Book Review: Building an Electronic Resource Collection
Building an Electronic Resource Collection: A Practical Guide. By Stuart D. Lee, Library Association Publishing, 2002, ISBN 978-1856044226, 160 pages.
This compact text aims to meet the needs of most audiences - from the student, trying to get to grips with the complex topic of electronic resources, to the practitioner, tasked with building an e-collection on a fixed budget. Read and digest this book and you will be equipped to roam the wide plains of the electronic resources landscape. You need have little fear of getting lost - armed with this book you will have all the information you require, presented in an easily digested, and easy to navigate, format. The text would translate well into to ebook format - perhaps this was the author’s intention? This would enable the reader to bookmark key passages, search for specific topics and key words, and annotate text. These are the value added reading experiences which ar eusually attributed to ebooks. It would also allow frequent updating of this dynamic topic to keep pace with trends and changes.
The layout of the book follows a logical sequence, starting with the general and drilling down to the more specific implementation issues. The author defines
e-resources at the outset and does this by asking a series of questions, for example: what is an e-journal? He then follows this with a review of the range of e-products currently available, and then break this down into chapters devoted to each resource category. The information is bang up- to-date, from news of recent take-overs in the e-book world, to news feeds and push and pull technology.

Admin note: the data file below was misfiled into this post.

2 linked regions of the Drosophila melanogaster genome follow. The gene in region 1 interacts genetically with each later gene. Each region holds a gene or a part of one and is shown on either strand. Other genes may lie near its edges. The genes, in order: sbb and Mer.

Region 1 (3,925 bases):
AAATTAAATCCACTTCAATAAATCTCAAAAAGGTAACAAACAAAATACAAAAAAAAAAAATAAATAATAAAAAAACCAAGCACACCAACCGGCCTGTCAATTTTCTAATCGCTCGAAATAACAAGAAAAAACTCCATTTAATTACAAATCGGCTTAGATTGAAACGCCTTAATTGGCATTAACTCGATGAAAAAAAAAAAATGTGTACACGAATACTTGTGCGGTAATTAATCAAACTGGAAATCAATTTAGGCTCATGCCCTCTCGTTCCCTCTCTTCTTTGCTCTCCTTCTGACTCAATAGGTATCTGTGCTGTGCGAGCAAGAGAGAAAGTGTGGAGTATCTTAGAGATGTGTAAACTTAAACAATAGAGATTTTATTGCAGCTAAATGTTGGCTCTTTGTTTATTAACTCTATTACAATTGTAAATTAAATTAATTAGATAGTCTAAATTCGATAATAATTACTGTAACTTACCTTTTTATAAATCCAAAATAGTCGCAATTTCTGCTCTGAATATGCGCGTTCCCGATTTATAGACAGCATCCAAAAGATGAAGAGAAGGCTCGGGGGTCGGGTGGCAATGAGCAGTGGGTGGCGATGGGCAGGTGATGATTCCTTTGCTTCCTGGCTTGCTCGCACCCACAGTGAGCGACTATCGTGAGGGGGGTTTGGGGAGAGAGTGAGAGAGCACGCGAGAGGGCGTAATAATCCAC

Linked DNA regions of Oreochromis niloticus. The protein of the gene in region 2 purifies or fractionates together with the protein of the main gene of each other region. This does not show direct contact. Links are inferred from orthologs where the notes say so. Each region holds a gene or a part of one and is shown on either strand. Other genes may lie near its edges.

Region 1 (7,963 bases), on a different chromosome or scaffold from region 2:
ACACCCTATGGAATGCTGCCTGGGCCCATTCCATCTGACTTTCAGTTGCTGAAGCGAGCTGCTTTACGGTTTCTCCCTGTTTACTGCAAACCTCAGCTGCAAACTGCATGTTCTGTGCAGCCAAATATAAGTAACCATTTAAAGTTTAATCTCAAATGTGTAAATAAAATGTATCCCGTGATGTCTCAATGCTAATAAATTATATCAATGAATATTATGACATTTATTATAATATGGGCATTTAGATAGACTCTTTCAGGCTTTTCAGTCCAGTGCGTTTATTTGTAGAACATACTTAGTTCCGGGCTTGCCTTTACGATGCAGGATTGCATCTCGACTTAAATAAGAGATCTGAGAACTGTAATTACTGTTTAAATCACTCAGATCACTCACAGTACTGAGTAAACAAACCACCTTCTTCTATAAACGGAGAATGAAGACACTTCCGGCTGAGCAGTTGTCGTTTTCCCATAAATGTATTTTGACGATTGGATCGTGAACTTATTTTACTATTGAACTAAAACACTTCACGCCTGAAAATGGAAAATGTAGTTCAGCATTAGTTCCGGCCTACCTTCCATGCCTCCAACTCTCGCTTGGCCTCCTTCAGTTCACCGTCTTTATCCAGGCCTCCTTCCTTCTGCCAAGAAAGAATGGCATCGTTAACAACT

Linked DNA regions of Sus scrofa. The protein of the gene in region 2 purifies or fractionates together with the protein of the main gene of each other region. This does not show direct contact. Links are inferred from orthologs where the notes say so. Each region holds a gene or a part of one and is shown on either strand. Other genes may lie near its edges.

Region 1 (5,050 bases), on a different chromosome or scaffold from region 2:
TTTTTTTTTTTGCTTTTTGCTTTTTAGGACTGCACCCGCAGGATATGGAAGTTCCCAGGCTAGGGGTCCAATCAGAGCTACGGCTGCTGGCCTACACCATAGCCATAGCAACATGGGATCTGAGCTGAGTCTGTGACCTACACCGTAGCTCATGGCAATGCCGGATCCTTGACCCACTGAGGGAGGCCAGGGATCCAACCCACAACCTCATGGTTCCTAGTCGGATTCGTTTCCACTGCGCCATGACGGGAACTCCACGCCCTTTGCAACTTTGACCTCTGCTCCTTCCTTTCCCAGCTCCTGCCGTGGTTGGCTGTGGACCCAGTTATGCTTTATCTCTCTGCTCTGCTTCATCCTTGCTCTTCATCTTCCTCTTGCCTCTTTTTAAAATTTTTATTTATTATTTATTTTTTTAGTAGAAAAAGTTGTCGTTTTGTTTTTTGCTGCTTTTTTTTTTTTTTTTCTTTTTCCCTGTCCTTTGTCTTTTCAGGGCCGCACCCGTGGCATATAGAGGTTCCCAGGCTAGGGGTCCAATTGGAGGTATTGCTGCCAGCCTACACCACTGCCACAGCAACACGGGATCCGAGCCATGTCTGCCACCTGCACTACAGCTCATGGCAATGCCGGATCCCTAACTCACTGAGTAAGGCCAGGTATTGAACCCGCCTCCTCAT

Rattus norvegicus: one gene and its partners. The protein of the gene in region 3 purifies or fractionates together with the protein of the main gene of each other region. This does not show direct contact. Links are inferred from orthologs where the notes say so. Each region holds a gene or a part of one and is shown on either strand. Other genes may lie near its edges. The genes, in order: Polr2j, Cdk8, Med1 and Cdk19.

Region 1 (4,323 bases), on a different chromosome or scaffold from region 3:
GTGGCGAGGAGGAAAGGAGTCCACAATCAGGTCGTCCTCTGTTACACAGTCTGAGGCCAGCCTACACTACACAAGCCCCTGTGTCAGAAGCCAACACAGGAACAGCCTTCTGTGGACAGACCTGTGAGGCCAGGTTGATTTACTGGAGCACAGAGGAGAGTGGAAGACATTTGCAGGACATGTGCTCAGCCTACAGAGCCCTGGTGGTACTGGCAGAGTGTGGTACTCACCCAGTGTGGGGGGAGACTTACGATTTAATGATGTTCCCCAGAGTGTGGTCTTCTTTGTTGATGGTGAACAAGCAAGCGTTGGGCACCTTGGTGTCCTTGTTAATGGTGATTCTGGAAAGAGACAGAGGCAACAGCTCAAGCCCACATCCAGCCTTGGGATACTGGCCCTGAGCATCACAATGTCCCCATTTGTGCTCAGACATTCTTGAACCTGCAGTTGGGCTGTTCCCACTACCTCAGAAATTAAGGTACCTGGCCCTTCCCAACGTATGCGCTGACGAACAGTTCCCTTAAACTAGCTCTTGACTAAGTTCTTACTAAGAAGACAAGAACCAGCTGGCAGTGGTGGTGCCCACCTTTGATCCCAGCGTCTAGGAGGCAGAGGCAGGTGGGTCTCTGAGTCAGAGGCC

E-books rate an entire chapter, although they are teamed up with e-journals. Both formats, the author explains, are “extremely topical at the moment”. The piece on e-books does not, however, provide any clues as to the possible success or failure of this evolving medium, so readers hoping for advice as to whether they should rush out and buy a dozen of ebook reading devices may be dissapointed.
Lee gives due consideration to the controversial issue of the validity of the current pricing models for journals. A 'rebellion' has been brewing for several years against the practice of selling back to the research community the very articles which academics, and their employing institutions, have freely supplied to publishers. The arguments on both sides are well presented under the heading: “the dog fights back” - although I personally found the metaphor an odd choice. The author argues that it is hard to justify the perpetuation of a system which sees academic institutions paying to gain access to their own work. However, the publishers counterargument is that they add value to the raw product i.e the 'unpublished' articles, and it is this process which justifies the rising subscription fees. The democratising nature of the Internet, and the proliferation of free quality information on the web, much of which has been produced for and by the academic community, has fanned the debate, and caused many to question the continued viability of this business model.
The book has useful reference tools including a glossary and a bibliography (both of which are ‘select’ - so readers are assured of quality rather than quantity). Chapter summaries serve as aide memoires/quick reference tools for those with limited time to spare, and the text is liberally spinkled with practical examples and advice. The importance of formulating a collection development policy is stressed at various points in the text, and readers are steered towards where to find examples and further guidance on the Web.
Evaluation check lists steer and support readers through the various steps in the collection development process, for example acquisition, payment and implementation issues. The author gives comprehensive treatment to licensing and payment models, and sets out clearlly the advantages and disadvantages of the various methods available, such as pay-per-view.
To summarise – this text is a useful, concise, yet comprehensive guide to building electronic collections. The style is easy to read, and meets a variety of readers’ needs. The book can be read from cover to cover or dipped into. The topic is a highly dynamic one, and things will inevitably change quite quickly. However, the book provides an accurate picture of the current situation, and is useful to all those who want to get to grips with this complex topic.